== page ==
Today is the big day. At long (long) last, Mary Stewart’s The Wind off the Small Isles and ‘The Lost One’ are available to purchase for the very first time, together, as a paperback. The snappy title for these two stories is…  The Wind Off the Small Isles and The Lost One.

I am delighted by this publication, not least because I was able to point out the existence of ‘The Lost One’ to Hodder (see my blogpost Re-issue of The Wind Off the Small Isles for more on my long acquaintance with ‘The Lost One’, including correspondence with Mary Stewart). The team at Hodder are due well-deserved thanks for getting ‘The Lost One’ published alongside The Wind Off the Small Isles.



For those of you who have not heard of this book, it is composed of two stories featuring a narrator called Perdita. Preceding these stories is a foreword by Jennifer Ogden, Mary Stewart’s niece, which was also included in the hardback release of  The Wind Off the Small Isles last autumn. Then we have the novella The Wind Off the Small Isles, which was first published in 1968 and is set on the Atlantic Ocean island of Lanzarote in the Canary Islands: the story weaves two love stories and two sets of events almost a century apart, is exquisitely written, and the alien Lanzarote landscape is vividly described. Mary Stewart’s depictions of setting are, rightly, celebrated for their authenticity and lyricism and this is true here for ‘the strange, windy landscape of Lanzarote’. Small Isles is a beautiful, concise example of Mary Stewart’s writing and it includes another of her trademark ingredients, suspense by the lorry-load. If you enjoy tension and cliff-hangers, you really need to read Mary Stewart, queen of suspense.

Lanzarote, via Getty Images:

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‘The Lost One’ follows on from Small Isles after a brief half-page introduction which explains that this is the first publication in book form of ‘The Lost One’, and that it was first published in 1960 in Woman’s Journal. We are told that we have ‘the same young heroine named Perdita, who brings no less amount of pluck and courage to this classic Mary Stewart tale of suspense and intrigue’.

This story is even shorter than Small Isles (45 pages against 68 pages long) yet it remains an excellent example of Mary Stewart’s writing. ‘The Lost One’ was written eight years before Perdita’s Lanzarote adventure but should not be understood as having been written in real time: Perdita is 23 years old in Small Isles but cannot have been 15 in ‘The Lost One’ as, for example, the story begins with her driving a car. She sets out from Newcastle with her mother one evening, heading for the Lake District, but trouble ensues after the car breaks down on a remote hillside in Cumbria. As any Mary Stewart reader would hope, the story is chock-full of suspense and danger; the writer’s love of animals shines through; the bleak, hilly setting is beautifully drawn; and there is also a great deal of humour in the story.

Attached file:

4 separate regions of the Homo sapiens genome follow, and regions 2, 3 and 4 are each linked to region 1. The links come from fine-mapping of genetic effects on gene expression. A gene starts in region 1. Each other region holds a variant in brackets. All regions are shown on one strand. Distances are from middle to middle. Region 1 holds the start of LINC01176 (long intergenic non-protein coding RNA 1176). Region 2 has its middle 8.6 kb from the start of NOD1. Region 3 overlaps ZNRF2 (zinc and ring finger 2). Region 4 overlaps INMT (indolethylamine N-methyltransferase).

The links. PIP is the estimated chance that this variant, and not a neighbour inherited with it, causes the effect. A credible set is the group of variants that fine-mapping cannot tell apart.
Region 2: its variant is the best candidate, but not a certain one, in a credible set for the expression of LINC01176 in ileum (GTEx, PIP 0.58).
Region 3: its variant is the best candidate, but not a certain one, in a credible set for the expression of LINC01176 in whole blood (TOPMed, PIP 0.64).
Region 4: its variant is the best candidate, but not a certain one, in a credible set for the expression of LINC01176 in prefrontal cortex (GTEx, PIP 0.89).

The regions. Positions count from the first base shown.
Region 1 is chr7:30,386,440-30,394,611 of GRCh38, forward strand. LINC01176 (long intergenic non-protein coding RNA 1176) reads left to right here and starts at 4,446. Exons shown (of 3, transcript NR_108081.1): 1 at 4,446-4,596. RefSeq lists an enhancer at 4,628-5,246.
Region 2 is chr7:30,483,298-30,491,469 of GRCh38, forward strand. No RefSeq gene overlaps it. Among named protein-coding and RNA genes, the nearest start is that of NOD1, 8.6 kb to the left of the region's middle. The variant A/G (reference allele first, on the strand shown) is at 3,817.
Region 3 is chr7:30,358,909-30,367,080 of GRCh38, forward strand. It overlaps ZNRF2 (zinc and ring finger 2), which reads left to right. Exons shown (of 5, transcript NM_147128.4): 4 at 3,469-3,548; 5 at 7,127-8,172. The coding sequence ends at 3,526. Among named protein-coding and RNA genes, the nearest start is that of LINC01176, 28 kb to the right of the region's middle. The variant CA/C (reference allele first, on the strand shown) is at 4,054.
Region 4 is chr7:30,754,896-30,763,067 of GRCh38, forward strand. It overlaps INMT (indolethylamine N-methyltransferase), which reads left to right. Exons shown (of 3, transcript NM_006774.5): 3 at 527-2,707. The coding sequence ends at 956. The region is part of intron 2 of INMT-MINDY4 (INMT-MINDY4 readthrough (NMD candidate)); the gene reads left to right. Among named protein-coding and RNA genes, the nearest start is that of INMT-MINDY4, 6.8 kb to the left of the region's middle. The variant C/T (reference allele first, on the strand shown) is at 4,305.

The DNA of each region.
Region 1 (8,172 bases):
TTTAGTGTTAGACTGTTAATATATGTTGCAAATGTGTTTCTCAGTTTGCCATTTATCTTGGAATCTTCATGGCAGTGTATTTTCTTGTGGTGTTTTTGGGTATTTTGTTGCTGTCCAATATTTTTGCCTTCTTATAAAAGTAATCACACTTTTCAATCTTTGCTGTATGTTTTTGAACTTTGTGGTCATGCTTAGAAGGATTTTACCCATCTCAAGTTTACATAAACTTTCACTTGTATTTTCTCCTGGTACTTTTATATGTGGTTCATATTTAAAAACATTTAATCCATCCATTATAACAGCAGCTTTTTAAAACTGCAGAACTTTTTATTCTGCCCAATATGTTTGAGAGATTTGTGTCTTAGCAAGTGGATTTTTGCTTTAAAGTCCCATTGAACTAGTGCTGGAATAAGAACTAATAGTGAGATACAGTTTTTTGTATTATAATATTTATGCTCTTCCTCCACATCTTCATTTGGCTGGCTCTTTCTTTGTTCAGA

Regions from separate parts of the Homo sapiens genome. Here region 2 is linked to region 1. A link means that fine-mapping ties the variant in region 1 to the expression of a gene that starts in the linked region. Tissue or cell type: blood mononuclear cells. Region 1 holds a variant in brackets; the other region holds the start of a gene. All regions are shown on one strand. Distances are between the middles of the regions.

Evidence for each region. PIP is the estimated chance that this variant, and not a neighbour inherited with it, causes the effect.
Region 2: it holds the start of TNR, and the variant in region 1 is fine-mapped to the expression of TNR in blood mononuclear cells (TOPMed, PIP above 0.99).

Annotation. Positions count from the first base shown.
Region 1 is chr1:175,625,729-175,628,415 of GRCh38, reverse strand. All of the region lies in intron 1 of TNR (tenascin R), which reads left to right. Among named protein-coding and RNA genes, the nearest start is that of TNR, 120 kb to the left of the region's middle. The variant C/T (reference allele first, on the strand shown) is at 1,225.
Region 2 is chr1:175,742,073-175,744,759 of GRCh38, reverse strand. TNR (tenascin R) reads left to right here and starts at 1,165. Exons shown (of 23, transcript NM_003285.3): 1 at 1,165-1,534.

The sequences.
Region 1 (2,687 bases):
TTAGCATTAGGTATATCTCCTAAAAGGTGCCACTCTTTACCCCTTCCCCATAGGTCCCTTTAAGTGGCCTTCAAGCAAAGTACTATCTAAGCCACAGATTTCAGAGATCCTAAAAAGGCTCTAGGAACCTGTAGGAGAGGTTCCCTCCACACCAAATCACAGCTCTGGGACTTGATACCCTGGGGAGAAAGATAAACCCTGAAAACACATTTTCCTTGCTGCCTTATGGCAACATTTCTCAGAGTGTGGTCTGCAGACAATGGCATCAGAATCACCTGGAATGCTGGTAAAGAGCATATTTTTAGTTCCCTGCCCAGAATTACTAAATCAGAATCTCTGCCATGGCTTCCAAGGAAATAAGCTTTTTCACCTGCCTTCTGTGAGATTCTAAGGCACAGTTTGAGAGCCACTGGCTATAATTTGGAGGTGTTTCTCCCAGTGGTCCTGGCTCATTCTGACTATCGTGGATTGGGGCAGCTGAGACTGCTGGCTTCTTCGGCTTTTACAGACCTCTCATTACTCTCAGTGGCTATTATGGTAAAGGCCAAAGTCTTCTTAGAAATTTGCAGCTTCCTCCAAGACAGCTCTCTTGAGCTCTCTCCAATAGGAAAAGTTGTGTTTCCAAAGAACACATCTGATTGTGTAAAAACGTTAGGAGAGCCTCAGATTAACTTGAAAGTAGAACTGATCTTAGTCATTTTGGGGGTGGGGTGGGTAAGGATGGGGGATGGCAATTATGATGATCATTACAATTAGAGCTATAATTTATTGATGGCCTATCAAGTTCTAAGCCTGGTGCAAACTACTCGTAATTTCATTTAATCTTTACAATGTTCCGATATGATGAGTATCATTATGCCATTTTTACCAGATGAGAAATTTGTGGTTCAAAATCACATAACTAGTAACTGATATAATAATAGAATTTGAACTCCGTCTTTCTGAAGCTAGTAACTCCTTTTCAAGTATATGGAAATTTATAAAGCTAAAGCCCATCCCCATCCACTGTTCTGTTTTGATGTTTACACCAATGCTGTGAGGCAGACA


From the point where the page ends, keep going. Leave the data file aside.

What makes ‘The Lost One’ different from other Mary Stewart suspense writing is that there is no romance at all – perhaps because the writer had further adventures in mind for Perdita even in 1960. I was slightly surprised by this when I first read the story in Woman’s Journal as I had assumed that a touch of romance might be mandatory in women’s magazines of this time. But please believe me that there is nothing ‘lacking’ in ‘The Lost One’: I think it is a really exciting, enjoyable read that shows off Mary Stewart’s ability to write a compelling story in very few words.

Incidentally, I am interested to see that Mary Stewart’s publisher, Hodder, has not gone with the version of the story that appeared in Woman’s Journal, which must have been cropped a little for space: this paperback version of Perdita’s story is slightly fuller. Here is one short example:

‘I’m sorry. But you can’t have known how desperately appropriate my name was going to be! Perdita, the lost one… I’m sure it’ll come true just once too often! No, no, I believe you, really I do!’

Woman’s Journal version of ‘The Lost One’

‘I’m sorry. But four times out of five when we’re out together… When you had me christened, did you know how beautifully appropriate my name was going to be?’

‘Perdita? It’s a very pretty name. I got it from Shakespeare.’

‘I know. And it means “the lost one”.’

‘Well, yes, but we’re not lost.’

‘Not yet, we’re not… No, no, I believe you, really I do!’

‘The Lost One’ as it appears in The Wind Off the Small Isles and The Lost One

I am of course hugely excited to explore further the variations between the two stories – I will let you know if I spot any significant differences.

Cumbria: Nenthead, Alston and Crossfell

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By Carl Bendelow, CC BY-SA 2.0, Link

Has anyone bought this paperback yet? I hope that you will – and once you have read the two stories, please get in touch to let me know your thoughts.

Some online ordering options (RRP £7.99):